In times of crisis, a population usually divides itself into two opinion groups. On the one hand, there are those who believe the storm will pass and things will return to business as usual. And on the other, there are those who took the time to embrace the new reality, accepted it, and now swear that the old world has disappeared and won’t ever come back. In general, writes Becquerel Institute’s Gaëtan Masson, reality splits between the two and makes everyone wrong. And this is what might be about to happen in the solar PV sector.
Plus, there is hope of a bright new dawn with proposed legislative changes in Europe and the U.S. even as the solar equipment industry hits new lows and cyber attacks reportedly increase in frequency.
The heads of state of the 27 EU member states agreed to resist calls from a reported eight countries to expand the nature of projects eligible for energy transition support beyond renewables.
Corporate power purchase agreements and the combination of PV plants with hydrogen production open up new medium-term financing opportunities for solar projects, as was demonstrated at the fourth session of the pv magazine Roundtable Europe event. The evolution of corporate deals may have been slowed by current price developments but hydrogen may come sooner than many had predicted.
The organizers of the Solar Solutions International event which was postponed in March have persuaded the Dutch government industry events should not be subject to the same Covid-19 restrictions as concerts.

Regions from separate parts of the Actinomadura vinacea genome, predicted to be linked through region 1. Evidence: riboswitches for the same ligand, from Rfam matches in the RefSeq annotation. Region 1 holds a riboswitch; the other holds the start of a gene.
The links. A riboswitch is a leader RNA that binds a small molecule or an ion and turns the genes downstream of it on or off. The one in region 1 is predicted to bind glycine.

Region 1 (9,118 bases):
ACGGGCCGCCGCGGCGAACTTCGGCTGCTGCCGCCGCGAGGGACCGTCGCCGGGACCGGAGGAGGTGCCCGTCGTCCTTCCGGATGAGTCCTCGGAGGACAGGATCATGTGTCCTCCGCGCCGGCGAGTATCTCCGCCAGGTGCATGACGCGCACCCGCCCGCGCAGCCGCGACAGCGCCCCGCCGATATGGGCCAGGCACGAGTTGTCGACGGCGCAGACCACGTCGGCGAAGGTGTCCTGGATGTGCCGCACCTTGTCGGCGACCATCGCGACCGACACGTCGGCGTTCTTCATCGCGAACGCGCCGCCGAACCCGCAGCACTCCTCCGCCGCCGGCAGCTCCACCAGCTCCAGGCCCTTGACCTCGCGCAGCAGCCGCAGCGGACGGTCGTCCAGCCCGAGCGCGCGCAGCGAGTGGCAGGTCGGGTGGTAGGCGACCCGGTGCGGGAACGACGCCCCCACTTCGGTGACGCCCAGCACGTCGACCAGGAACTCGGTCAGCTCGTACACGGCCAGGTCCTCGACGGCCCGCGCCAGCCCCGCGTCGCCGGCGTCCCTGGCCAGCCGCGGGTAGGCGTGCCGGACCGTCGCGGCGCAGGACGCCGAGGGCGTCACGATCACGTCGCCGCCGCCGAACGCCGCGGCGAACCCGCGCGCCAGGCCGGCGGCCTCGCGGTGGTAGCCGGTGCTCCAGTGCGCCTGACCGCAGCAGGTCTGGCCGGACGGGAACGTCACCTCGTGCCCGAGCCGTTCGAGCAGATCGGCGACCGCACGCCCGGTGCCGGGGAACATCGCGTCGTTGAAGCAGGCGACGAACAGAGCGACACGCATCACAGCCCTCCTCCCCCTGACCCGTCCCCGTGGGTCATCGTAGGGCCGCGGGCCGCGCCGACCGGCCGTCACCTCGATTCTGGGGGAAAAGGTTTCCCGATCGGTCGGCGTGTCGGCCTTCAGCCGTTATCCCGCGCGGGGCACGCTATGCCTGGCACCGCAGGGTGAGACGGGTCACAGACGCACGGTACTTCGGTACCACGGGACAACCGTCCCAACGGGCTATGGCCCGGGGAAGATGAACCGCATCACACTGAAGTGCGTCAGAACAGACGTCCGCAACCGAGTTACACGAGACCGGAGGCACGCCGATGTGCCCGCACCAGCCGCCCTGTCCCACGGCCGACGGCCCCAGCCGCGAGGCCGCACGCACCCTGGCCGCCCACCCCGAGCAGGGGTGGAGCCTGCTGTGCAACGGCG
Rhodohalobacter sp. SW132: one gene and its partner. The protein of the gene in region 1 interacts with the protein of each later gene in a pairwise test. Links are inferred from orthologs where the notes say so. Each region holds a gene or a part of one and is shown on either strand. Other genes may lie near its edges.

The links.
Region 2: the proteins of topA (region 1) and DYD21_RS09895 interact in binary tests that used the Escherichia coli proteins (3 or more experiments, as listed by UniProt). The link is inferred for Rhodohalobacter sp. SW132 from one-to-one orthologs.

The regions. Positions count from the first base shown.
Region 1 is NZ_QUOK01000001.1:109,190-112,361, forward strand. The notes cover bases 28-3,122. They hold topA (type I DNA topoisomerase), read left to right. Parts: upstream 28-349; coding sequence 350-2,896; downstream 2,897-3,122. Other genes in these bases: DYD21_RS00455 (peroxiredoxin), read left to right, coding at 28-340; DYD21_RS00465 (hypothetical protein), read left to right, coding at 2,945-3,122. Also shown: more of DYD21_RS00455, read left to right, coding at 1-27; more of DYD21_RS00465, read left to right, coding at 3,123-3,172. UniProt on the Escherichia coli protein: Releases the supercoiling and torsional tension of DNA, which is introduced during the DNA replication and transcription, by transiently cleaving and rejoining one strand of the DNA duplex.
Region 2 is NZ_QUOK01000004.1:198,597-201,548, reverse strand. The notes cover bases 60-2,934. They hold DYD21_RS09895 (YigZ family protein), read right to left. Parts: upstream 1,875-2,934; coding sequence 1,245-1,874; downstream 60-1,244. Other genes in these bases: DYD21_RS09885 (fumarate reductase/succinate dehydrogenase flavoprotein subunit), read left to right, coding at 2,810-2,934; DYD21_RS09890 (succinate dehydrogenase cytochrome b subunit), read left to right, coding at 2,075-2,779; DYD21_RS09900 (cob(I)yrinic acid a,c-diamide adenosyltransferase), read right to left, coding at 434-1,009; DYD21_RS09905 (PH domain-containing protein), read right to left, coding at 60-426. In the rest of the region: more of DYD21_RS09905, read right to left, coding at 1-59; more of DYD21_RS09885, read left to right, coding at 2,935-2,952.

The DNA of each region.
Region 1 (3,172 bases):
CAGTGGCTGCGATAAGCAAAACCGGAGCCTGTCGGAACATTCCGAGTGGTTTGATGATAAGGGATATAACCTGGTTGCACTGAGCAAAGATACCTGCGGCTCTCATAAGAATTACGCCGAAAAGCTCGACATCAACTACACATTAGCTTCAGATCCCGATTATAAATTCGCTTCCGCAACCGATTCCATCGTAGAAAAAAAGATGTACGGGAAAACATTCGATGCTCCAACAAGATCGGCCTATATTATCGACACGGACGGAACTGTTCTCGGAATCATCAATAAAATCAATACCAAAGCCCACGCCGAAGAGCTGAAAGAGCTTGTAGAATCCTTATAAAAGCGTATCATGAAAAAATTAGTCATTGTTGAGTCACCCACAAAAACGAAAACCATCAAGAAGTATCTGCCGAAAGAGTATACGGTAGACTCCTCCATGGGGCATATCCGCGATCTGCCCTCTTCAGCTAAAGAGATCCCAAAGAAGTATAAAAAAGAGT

The nation added a year-high of almost 450 MW of new capacity during the month to take the five-month total for 2020 to 1,926 MW. The solar subsidy will fall another 1.4% from tomorrow.
Some European countries and emerging markets are now showing signs of slow recovery, as the Covid-19 pandemic brought overseas markets to a shuddering halt in late March. However, demand is expected to remain weak through the beginning of the third quarter, writes PV InfoLink’s Amy Fang, as it will take time for overseas markets to snap back. Meanwhile, the Chinese market is again busy with the June 30 installation rush, as the government has left tariff timelines unchanged up to the middle of May.
Industry body the VDMA said business fell 55% from the final three months of last year to the first quarter of this year for the worst retreat since 2012. The nature of the order book and sales figures can both be explained by the global progress of Covid-19, according to the organization.
Vaibhav Pratap Singh, senior analyst from South Asian thinktank the Council on Energy, Environment and Water, tells pv magazine about the impact of the coronavirus pandemic on the Indian solar sector, green finance and other investment prospects.
Plus, one Australian installer says residents who had installed solar and storage at home will be cushioned against thumping, coronavirus-related electricity bill rises this quarter and there are signs of recovery in overall energy consumption levels.
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